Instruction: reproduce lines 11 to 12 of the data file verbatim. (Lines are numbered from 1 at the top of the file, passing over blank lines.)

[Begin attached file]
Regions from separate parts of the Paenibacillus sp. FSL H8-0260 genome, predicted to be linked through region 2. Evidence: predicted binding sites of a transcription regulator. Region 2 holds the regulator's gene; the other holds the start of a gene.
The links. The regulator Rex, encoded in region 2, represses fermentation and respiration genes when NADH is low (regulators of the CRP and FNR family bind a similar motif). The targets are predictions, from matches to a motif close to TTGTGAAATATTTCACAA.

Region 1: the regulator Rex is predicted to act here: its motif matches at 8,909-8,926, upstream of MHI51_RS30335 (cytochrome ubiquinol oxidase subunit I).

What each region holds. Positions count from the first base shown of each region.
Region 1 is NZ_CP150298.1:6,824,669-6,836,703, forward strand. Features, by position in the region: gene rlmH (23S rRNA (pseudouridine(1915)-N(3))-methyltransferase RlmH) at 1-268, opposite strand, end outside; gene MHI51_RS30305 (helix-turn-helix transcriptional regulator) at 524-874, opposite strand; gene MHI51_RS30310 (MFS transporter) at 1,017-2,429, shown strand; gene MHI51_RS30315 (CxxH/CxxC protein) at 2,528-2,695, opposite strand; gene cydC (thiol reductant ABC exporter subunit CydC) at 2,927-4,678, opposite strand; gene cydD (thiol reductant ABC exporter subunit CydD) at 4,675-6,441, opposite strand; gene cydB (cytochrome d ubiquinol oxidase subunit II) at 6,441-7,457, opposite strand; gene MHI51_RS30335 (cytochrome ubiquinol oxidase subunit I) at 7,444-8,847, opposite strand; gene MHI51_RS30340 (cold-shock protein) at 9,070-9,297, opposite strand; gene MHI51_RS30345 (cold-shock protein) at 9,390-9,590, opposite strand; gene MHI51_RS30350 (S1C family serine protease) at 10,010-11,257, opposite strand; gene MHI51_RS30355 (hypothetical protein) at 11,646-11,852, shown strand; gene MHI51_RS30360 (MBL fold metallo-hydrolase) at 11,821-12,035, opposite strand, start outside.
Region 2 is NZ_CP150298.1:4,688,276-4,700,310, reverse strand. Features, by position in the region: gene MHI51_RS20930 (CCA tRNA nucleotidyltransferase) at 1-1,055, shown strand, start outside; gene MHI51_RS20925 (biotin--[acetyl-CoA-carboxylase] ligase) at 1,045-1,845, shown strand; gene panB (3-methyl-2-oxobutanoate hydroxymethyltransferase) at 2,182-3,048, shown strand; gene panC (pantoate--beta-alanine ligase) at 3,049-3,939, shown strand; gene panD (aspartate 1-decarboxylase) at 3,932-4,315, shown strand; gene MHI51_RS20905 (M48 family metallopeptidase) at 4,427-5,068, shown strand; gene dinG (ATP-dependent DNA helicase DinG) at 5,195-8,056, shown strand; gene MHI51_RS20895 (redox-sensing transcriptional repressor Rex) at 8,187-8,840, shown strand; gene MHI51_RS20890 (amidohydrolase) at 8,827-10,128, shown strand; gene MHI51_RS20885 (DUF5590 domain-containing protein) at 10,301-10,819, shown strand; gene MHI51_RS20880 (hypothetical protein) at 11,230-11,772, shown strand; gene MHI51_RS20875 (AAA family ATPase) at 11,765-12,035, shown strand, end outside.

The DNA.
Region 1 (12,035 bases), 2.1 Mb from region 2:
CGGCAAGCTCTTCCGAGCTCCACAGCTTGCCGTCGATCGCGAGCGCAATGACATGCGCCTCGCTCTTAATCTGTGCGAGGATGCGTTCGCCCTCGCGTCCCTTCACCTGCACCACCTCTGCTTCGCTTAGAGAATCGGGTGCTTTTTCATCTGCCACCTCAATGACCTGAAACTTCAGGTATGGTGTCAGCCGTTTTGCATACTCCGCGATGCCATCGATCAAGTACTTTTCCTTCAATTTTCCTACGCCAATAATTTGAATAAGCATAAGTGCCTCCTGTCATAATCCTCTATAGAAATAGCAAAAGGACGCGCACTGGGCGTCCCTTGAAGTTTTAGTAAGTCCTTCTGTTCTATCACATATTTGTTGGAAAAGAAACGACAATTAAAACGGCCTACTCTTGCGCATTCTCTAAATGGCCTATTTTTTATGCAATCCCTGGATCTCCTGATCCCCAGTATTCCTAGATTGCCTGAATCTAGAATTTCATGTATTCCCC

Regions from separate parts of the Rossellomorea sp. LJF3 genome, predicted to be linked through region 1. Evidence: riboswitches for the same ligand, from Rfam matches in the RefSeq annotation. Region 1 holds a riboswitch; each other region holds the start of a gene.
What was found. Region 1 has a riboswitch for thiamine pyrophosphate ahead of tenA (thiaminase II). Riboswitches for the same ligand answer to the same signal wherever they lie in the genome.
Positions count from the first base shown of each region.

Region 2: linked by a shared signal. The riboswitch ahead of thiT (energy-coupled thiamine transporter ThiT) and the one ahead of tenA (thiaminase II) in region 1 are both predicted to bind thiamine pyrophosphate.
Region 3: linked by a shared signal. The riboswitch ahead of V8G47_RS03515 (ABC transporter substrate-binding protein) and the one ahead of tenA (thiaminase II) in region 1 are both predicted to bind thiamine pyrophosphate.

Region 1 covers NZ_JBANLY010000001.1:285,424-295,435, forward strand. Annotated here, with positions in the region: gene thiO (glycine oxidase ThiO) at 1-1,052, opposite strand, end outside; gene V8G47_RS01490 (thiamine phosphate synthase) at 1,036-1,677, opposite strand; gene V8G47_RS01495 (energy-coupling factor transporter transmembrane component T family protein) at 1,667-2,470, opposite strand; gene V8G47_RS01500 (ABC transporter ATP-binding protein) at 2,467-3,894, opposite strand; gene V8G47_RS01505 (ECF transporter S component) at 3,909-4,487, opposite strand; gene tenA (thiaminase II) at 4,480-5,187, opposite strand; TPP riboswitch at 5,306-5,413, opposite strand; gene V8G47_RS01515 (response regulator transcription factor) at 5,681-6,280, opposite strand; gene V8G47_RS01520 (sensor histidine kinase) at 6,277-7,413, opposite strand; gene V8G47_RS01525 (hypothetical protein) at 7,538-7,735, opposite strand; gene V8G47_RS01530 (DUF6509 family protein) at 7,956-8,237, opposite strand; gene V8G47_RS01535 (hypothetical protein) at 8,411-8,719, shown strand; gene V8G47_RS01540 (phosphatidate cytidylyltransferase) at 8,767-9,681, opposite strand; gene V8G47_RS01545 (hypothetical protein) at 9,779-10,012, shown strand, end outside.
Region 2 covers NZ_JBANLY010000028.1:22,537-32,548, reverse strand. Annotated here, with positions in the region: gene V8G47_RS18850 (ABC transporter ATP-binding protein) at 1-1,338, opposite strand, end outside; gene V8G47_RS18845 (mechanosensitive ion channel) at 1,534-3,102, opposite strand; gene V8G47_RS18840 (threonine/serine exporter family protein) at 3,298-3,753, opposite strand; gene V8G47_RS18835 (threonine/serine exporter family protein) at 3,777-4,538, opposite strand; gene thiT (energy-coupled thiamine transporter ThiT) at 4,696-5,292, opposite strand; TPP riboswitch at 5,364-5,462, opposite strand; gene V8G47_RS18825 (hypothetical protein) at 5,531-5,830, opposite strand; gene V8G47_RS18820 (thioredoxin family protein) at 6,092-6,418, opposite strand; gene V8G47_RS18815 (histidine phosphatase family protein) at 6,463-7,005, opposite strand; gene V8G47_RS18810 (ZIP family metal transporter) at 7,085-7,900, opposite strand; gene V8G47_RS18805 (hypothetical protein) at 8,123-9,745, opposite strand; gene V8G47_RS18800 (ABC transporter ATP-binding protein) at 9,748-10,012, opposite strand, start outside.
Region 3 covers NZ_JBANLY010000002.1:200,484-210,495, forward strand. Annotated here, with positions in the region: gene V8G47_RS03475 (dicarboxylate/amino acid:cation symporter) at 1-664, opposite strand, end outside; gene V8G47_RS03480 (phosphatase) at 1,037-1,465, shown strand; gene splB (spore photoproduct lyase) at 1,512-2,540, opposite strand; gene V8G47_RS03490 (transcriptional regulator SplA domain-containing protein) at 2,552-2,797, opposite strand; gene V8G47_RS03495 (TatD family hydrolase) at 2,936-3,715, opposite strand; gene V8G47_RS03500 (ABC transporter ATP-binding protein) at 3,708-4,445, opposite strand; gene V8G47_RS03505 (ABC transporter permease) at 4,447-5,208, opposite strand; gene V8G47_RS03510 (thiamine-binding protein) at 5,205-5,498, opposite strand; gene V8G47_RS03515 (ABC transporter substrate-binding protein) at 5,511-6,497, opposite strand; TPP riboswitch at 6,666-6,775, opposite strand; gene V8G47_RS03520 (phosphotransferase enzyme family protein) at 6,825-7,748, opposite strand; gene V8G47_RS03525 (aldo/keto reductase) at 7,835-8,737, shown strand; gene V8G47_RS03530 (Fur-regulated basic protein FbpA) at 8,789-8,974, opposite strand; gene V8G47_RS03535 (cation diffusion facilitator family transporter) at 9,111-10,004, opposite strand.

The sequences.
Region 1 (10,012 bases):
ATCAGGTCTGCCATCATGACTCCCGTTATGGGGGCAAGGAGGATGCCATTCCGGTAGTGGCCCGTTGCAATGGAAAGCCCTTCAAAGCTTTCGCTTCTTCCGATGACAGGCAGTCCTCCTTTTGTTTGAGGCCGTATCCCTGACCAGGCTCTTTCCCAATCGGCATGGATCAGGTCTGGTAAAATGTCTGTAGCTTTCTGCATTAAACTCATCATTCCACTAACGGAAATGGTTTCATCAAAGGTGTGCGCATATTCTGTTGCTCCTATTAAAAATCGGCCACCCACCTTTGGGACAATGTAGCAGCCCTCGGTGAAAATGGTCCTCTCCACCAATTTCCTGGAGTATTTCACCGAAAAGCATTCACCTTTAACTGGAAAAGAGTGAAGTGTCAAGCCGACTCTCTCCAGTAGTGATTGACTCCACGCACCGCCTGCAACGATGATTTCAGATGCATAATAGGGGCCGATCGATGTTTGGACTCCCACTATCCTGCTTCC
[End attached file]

What was found. Region 1 has a riboswitch for thiamine pyrophosphate ahead of tenA (thiaminase II). Riboswitches for the same ligand answer to the same signal wherever they lie in the genome.
Positions count from the first base shown of each region.